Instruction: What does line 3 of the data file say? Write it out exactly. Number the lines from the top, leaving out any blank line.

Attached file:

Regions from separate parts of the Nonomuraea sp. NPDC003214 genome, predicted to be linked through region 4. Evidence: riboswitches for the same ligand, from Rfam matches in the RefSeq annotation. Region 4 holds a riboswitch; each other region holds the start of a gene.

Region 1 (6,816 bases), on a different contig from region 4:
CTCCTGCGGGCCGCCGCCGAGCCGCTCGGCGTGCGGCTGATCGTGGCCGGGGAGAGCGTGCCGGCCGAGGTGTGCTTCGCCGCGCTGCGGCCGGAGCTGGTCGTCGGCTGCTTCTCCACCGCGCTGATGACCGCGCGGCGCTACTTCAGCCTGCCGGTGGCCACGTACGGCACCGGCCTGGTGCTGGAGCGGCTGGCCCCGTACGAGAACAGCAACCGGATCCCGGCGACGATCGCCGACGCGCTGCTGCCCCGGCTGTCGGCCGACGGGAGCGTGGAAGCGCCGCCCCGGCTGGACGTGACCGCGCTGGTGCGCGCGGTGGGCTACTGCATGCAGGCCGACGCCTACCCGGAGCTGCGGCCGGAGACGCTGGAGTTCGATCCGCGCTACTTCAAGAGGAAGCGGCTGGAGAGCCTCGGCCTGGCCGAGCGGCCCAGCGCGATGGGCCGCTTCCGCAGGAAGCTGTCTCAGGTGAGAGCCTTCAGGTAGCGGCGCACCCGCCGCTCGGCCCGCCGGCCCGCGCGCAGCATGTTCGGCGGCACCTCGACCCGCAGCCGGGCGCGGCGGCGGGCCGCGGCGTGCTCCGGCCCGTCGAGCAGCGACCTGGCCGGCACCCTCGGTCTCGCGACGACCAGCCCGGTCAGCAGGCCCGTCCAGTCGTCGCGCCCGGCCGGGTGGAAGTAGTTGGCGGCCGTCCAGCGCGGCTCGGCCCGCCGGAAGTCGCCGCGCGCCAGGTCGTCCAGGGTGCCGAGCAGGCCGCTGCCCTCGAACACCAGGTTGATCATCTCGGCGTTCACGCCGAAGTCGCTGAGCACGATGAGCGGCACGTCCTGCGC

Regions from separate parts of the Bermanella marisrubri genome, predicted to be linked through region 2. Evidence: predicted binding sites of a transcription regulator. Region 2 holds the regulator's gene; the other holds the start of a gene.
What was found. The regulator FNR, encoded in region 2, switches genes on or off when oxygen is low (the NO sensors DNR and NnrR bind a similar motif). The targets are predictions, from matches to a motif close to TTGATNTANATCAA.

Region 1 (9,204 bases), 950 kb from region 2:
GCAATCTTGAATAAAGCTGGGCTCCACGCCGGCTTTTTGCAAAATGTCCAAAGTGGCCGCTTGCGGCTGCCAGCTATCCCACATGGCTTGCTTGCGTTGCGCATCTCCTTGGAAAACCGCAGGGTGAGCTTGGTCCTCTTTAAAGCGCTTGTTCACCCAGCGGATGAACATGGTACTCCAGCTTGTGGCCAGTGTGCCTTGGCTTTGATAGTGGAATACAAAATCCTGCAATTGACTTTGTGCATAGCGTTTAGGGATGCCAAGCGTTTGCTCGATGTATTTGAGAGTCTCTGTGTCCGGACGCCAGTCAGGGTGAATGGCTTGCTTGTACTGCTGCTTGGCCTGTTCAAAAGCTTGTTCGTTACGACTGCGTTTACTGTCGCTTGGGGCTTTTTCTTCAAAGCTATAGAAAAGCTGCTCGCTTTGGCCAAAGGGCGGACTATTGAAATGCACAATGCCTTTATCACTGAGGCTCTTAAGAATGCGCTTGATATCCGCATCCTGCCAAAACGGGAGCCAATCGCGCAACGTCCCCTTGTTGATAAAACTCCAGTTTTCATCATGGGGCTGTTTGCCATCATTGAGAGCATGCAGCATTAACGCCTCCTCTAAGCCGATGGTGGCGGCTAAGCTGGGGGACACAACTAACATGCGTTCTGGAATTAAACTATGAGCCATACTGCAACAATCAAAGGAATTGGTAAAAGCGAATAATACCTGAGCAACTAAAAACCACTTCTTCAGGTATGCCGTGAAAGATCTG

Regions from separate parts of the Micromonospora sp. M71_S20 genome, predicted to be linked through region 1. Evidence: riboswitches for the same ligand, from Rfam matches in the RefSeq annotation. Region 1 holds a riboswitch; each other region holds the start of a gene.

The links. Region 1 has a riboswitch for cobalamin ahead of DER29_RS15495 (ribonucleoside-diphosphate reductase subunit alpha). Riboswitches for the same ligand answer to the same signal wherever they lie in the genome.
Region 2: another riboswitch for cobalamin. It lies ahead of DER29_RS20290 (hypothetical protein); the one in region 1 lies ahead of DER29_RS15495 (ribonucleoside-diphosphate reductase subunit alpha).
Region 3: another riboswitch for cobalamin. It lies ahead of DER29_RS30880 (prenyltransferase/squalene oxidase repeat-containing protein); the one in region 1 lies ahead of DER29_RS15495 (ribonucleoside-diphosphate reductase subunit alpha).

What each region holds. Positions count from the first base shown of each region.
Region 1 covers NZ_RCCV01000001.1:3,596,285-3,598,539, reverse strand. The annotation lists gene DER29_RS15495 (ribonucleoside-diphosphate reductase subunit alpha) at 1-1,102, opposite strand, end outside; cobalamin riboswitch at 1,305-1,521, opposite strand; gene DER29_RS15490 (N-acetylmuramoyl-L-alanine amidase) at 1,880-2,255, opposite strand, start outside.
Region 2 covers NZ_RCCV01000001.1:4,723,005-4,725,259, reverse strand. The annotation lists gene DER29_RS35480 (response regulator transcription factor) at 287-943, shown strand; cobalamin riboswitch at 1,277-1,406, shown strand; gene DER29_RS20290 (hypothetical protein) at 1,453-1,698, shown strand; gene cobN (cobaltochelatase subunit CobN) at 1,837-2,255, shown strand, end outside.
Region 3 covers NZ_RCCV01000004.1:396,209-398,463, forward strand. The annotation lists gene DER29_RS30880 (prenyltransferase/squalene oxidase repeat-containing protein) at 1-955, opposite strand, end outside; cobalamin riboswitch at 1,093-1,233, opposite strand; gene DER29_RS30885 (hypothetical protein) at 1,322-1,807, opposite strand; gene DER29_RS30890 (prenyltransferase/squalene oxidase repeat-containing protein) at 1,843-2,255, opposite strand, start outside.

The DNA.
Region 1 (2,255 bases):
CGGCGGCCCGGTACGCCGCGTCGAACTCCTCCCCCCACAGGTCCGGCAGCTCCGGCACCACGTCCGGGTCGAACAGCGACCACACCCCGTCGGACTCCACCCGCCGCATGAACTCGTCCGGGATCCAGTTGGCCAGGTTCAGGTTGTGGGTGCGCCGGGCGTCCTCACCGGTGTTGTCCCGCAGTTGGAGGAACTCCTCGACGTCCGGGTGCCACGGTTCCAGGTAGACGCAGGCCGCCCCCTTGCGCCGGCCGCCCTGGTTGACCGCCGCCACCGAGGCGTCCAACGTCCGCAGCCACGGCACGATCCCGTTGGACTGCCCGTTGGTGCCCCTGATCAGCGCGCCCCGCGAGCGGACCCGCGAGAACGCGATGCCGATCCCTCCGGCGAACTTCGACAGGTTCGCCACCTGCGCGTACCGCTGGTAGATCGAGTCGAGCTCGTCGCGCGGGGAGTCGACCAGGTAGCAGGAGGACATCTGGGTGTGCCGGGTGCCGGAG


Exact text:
CTCCTGCGGGCCGCCGCCGAGCCGCTCGGCGTGCGGCTGATCGTGGCCGGGGAGAGCGTGCCGGCCGAGGTGTGCTTCGCCGCGCTGCGGCCGGAGCTGGTCGTCGGCTGCTTCTCCACCGCGCTGATGACCGCGCGGCGCTACTTCAGCCTGCCGGTGGCCACGTACGGCACCGGCCTGGTGCTGGAGCGGCTGGCCCCGTACGAGAACAGCAACCGGATCCCGGCGACGATCGCCGACGCGCTGCTGCCCCGGCTGTCGGCCGACGGGAGCGTGGAAGCGCCGCCCCGGCTGGACGTGACCGCGCTGGTGCGCGCGGTGGGCTACTGCATGCAGGCCGACGCCTACCCGGAGCTGCGGCCGGAGACGCTGGAGTTCGATCCGCGCTACTTCAAGAGGAAGCGGCTGGAGAGCCTCGGCCTGGCCGAGCGGCCCAGCGCGATGGGCCGCTTCCGCAGGAAGCTGTCTCAGGTGAGAGCCTTCAGGTAGCGGCGCACCCGCCGCTCGGCCCGCCGGCCCGCGCGCAGCATGTTCGGCGGCACCTCGACCCGCAGCCGGGCGCGGCGGCGGGCCGCGGCGTGCTCCGGCCCGTCGAGCAGCGACCTGGCCGGCACCCTCGGTCTCGCGACGACCAGCCCGGTCAGCAGGCCCGTCCAGTCGTCGCGCCCGGCCGGGTGGAAGTAGTTGGCGGCCGTCCAGCGCGGCTCGGCCCGCCGGAAGTCGCCGCGCGCCAGGTCGTCCAGGGTGCCGAGCAGGCCGCTGCCCTCGAACACCAGGTTGATCATCTCGGCGTTCACGCCGAAGTCGCTGAGCACGATGAGCGGCACGTCCTGCGC